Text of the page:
National organization looking to offer LGBTQ support in every Philly school

Michael Farrell, principal of Penn Alexander School, has been working to bring a chapter of the national Gay Lesbian and Straight Education Network organization to Philadelphia. (Emma Lee/WHYY)

Michael Farrell, principal of Penn Alexander School, has been working to bring a chapter of the national Gay Lesbian and Straight Education Network organization to Philadelphia. (Emma Lee/WHYY)

Principals and school officials are partnering with LGBTQ community leaders to form a Philadelphia branch of the Gay Lesbian and Straight Education Network. The national organization provides tools and foundations for schools to to address needs of LGBTQ students.

Ten years ago, Michael Farrell emailed GLSEN, introducing himself as an out teacher asking for resources for his school. He was surprised that Philadelphia didn’t have a chapter of the organization.

Farrell came back to the idea after he worked his way up to principal at the Penn Alexander School, a public K-8 school in West Philadelphia. Now, he said, the time seems ripe.

“We have many bright spots already in the city,” Farrell said. “I think the GLSEN chapter will bring a level of collaboration and coordination throughout the city with organizations that are doing great work too.”

Farrell wasn’t alone in his thinking.

On the other side of the city, Meredith Elementary School in Queen Village was being commended for following Policy 252, passed in Philadelphia in 2016 with the purpose of ensuring safety and support for students regardless of gender identity or gender expression.

Shortly after that, Meredith’s principal Lauren Overton began hearing from students who still felt out of place in schools.

“These were all kids that were going to school within the Philadelphia community, whether it be public, parochial, private or charter, feeling like they wanted to have a voice to say, ‘Hey, it’s not happening in the same way in every building across the city,’ ” she said.

Policy 252 is a big first step, according to Farrell, but GLSEN can help solidify its purpose.

“I think the other steps that we need to take to get to get to the more inclusive place is to really talk about practices and work with small groups of educators — especially principals — to continue to unpack that policy and identify areas of growth for particular schools and communities,” Farrell said.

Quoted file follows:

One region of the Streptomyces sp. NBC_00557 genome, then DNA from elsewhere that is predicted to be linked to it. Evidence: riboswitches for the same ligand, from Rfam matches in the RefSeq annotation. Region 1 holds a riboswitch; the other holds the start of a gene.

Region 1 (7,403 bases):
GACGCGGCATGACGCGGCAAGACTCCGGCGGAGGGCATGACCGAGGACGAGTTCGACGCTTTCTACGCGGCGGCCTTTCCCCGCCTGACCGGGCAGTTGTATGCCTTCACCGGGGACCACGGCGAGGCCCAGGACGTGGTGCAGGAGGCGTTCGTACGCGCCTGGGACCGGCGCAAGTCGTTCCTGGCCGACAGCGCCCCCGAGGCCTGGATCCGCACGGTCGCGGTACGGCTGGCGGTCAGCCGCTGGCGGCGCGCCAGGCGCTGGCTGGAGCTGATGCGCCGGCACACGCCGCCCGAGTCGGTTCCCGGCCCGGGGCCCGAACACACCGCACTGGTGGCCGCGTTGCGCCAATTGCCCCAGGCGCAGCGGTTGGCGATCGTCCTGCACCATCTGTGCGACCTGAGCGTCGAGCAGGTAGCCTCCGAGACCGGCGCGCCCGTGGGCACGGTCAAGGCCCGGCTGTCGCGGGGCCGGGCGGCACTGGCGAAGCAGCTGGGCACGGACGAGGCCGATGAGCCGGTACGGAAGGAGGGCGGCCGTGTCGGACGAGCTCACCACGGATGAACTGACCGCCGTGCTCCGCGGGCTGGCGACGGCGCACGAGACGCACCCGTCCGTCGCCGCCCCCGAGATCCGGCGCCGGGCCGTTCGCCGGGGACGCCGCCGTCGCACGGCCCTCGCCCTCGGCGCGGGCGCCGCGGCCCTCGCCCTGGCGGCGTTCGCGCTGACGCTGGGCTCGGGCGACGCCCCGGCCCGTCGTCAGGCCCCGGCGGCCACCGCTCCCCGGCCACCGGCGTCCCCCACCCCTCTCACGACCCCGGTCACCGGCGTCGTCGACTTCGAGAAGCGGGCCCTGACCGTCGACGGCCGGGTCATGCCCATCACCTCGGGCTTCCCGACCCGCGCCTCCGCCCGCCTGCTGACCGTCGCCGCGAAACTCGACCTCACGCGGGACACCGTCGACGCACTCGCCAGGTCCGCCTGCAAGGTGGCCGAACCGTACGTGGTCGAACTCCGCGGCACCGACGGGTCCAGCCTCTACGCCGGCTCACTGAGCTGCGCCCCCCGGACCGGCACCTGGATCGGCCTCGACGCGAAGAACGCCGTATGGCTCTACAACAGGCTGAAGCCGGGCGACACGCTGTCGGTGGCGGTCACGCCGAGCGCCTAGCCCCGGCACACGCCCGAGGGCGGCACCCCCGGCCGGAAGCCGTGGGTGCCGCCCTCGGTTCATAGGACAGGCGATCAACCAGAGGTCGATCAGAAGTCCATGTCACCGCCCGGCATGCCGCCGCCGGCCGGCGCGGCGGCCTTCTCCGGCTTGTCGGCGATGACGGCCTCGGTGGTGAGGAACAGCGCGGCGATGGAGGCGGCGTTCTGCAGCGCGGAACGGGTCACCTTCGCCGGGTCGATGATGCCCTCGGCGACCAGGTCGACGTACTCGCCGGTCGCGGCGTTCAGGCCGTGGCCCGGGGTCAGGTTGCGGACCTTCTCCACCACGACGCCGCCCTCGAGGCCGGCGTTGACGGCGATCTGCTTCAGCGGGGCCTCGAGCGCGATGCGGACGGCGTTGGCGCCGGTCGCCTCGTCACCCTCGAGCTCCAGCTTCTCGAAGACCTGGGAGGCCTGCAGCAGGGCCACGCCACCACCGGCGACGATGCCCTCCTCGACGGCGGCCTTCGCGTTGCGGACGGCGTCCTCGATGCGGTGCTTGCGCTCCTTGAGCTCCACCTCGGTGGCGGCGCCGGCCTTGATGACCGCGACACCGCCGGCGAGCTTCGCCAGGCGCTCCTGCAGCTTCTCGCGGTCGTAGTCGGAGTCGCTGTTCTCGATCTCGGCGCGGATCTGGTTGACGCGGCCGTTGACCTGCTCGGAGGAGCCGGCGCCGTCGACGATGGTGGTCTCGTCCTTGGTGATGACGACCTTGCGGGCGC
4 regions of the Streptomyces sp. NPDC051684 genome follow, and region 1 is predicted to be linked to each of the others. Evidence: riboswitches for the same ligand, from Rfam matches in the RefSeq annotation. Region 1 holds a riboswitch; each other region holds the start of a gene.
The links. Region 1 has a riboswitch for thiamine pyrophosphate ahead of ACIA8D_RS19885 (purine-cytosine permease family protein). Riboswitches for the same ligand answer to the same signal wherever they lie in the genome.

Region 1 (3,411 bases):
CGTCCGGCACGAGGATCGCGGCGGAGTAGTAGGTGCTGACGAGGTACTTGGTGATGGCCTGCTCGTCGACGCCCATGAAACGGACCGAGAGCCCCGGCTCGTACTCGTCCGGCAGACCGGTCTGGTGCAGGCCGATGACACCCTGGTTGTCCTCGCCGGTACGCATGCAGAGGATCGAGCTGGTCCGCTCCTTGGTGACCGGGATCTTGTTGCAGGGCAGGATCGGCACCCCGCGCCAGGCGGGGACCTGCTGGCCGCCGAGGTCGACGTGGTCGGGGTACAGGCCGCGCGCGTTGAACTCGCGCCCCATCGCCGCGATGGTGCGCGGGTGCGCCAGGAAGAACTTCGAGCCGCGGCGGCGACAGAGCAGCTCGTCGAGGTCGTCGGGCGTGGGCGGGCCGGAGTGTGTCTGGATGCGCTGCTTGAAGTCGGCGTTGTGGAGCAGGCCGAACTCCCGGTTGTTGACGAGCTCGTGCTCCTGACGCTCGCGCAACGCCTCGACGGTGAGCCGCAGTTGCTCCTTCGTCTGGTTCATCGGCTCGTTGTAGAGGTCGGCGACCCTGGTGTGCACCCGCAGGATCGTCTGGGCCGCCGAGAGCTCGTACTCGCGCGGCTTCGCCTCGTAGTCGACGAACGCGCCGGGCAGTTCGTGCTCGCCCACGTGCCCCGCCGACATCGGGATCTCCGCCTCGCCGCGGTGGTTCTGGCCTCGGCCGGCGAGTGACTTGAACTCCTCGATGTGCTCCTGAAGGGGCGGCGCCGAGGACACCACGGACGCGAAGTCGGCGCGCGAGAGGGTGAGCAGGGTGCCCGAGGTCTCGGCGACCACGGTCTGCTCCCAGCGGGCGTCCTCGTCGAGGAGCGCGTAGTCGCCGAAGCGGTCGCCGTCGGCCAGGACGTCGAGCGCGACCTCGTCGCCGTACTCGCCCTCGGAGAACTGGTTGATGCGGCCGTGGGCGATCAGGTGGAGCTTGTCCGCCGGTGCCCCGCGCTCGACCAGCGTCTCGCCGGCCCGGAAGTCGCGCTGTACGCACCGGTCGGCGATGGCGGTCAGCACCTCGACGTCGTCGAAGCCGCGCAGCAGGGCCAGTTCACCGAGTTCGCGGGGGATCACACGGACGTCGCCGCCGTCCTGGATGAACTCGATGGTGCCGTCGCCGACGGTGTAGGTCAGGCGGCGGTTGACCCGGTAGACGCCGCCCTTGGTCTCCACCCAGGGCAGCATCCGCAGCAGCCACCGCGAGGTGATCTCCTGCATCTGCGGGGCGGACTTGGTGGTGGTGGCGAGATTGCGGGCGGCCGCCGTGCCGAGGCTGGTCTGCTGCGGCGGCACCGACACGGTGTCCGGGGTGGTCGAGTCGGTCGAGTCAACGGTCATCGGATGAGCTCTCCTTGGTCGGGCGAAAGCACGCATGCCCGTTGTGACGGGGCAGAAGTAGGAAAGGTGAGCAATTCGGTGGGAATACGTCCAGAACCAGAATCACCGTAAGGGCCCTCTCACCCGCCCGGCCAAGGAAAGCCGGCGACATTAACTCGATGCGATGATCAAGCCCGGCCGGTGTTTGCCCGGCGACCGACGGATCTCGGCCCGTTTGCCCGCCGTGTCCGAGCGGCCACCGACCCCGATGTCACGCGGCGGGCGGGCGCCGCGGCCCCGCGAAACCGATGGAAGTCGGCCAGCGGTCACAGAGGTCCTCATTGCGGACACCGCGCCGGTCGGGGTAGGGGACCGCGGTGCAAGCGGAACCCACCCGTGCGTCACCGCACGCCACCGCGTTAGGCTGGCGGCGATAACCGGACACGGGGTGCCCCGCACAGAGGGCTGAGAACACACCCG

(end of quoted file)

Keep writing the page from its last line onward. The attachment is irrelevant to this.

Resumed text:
The budding chapter received an overwhelming local response when it started hosting events and networking with other educators interested in LGBTQ student advocacy.

Once the chapter is accredited, GLSEN can provide training, resources as well as communications and fundraising support. It can also manage administrative and accounting work so Farrell, Overton and other leaders can devote their time and energy to local programming.

That programming includes networking events for LGBTQ educators, allies and people who would be interested in being liaisons throughout the district. The plan is to build a network that reflects the gender and racial diversity of the students they are serving. Ultimately, the goal would is to have 75 more gay/straight alliances focusing on K-8 rather than high schools alone.

“We are hoping to appoint a liaison in every building in Philadelphia,” Overton said.

Those liaisons could be a teacher, a guidance counselor, or a principal who would advocate for best practices in their school.

Farrell and Overton know they’re not alone in this work. They hope that they’ll be able to build relationships with already existing organizations and allies doing similar work.

“This is a community effort,” said Farrell.

“We realize we’re not trying to start an organization that’s going to do isolated work. We want to be connected to all the great work that’s being done in Philadelphia around supporting students,” he said.

Support is already coming in from the community, notably from the Mayor’s Office of LGBT Affairs.

“The Mayor’s Office of LGBT Affairs is eager to work with our partners at the School District of Philadelphia and in the community as we fight for safer, more affirming spaces for our LGBTQ young people in Philadelphia,” said Amber Hikes, executive director in a statement.

Though the official launch of the chapter won’t happen until the national offices complete their review, GLSEN officials are optimistic.

“We look forward to working with these incredible volunteers as they connect with educators and the community to ensure that LGBTQ youth can get a safe, affirming, and inclusive education in Philadelphia schools,” said Daryl Presgraves, GLSEN director of field services, in a statement.

Farrell says the supportive environment that GLSEN advocates may be crucial in the development of LGBTQ students.

“My hope is that we create inclusive, safe spaces in schools where maybe that is their one place that they go to and learn and thrive and dream about the life they want to live and feel both protected and supported by their peers and staff,” he said.

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